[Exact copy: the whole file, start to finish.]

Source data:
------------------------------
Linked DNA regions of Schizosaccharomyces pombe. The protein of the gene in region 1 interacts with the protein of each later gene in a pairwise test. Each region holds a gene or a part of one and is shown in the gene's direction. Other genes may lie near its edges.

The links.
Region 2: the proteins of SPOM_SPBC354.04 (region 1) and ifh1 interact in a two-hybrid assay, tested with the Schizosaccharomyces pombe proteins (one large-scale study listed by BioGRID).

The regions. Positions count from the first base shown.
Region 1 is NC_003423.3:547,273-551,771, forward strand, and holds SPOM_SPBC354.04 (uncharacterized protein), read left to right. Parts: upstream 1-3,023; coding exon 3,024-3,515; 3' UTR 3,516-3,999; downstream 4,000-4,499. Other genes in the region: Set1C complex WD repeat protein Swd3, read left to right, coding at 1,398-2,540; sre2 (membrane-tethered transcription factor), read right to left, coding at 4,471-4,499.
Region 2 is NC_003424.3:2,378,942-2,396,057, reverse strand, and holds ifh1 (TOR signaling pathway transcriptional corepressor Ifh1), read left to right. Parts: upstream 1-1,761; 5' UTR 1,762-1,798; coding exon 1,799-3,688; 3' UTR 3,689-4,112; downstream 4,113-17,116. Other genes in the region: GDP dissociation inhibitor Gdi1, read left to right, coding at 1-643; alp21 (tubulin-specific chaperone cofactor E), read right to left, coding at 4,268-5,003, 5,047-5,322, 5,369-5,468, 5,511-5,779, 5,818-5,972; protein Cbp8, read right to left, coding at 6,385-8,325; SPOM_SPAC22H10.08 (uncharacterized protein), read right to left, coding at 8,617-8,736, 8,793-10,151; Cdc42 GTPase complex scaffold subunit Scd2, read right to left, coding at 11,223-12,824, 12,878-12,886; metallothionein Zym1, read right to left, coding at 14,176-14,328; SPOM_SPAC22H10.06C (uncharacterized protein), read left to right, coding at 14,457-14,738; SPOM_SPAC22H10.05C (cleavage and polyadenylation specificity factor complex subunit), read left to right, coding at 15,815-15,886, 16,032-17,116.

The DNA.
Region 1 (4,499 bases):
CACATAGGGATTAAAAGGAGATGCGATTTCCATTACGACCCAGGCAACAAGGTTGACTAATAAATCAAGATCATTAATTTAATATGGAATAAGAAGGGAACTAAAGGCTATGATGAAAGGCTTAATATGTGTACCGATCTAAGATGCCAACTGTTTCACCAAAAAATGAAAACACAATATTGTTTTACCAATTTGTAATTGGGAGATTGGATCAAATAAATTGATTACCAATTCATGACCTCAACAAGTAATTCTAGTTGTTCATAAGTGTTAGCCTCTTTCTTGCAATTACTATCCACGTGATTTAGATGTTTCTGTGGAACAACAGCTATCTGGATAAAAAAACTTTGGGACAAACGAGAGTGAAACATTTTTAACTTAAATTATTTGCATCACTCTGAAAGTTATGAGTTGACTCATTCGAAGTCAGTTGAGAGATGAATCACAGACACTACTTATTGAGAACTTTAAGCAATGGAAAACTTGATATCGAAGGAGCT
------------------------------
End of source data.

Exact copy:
Linked DNA regions of Schizosaccharomyces pombe. The protein of the gene in region 1 interacts with the protein of each later gene in a pairwise test. Each region holds a gene or a part of one and is shown in the gene's direction. Other genes may lie near its edges.

The links.
Region 2: the proteins of SPOM_SPBC354.04 (region 1) and ifh1 interact in a two-hybrid assay, tested with the Schizosaccharomyces pombe proteins (one large-scale study listed by BioGRID).

The regions. Positions count from the first base shown.
Region 1 is NC_003423.3:547,273-551,771, forward strand, and holds SPOM_SPBC354.04 (uncharacterized protein), read left to right. Parts: upstream 1-3,023; coding exon 3,024-3,515; 3' UTR 3,516-3,999; downstream 4,000-4,499. Other genes in the region: Set1C complex WD repeat protein Swd3, read left to right, coding at 1,398-2,540; sre2 (membrane-tethered transcription factor), read right to left, coding at 4,471-4,499.
Region 2 is NC_003424.3:2,378,942-2,396,057, reverse strand, and holds ifh1 (TOR signaling pathway transcriptional corepressor Ifh1), read left to right. Parts: upstream 1-1,761; 5' UTR 1,762-1,798; coding exon 1,799-3,688; 3' UTR 3,689-4,112; downstream 4,113-17,116. Other genes in the region: GDP dissociation inhibitor Gdi1, read left to right, coding at 1-643; alp21 (tubulin-specific chaperone cofactor E), read right to left, coding at 4,268-5,003, 5,047-5,322, 5,369-5,468, 5,511-5,779, 5,818-5,972; protein Cbp8, read right to left, coding at 6,385-8,325; SPOM_SPAC22H10.08 (uncharacterized protein), read right to left, coding at 8,617-8,736, 8,793-10,151; Cdc42 GTPase complex scaffold subunit Scd2, read right to left, coding at 11,223-12,824, 12,878-12,886; metallothionein Zym1, read right to left, coding at 14,176-14,328; SPOM_SPAC22H10.06C (uncharacterized protein), read left to right, coding at 14,457-14,738; SPOM_SPAC22H10.05C (cleavage and polyadenylation specificity factor complex subunit), read left to right, coding at 15,815-15,886, 16,032-17,116.

The DNA.
Region 1 (4,499 bases):
CACATAGGGATTAAAAGGAGATGCGATTTCCATTACGACCCAGGCAACAAGGTTGACTAATAAATCAAGATCATTAATTTAATATGGAATAAGAAGGGAACTAAAGGCTATGATGAAAGGCTTAATATGTGTACCGATCTAAGATGCCAACTGTTTCACCAAAAAATGAAAACACAATATTGTTTTACCAATTTGTAATTGGGAGATTGGATCAAATAAATTGATTACCAATTCATGACCTCAACAAGTAATTCTAGTTGTTCATAAGTGTTAGCCTCTTTCTTGCAATTACTATCCACGTGATTTAGATGTTTCTGTGGAACAACAGCTATCTGGATAAAAAAACTTTGGGACAAACGAGAGTGAAACATTTTTAACTTAAATTATTTGCATCACTCTGAAAGTTATGAGTTGACTCATTCGAAGTCAGTTGAGAGATGAATCACAGACACTACTTATTGAGAACTTTAAGCAATGGAAAACTTGATATCGAAGGAGCT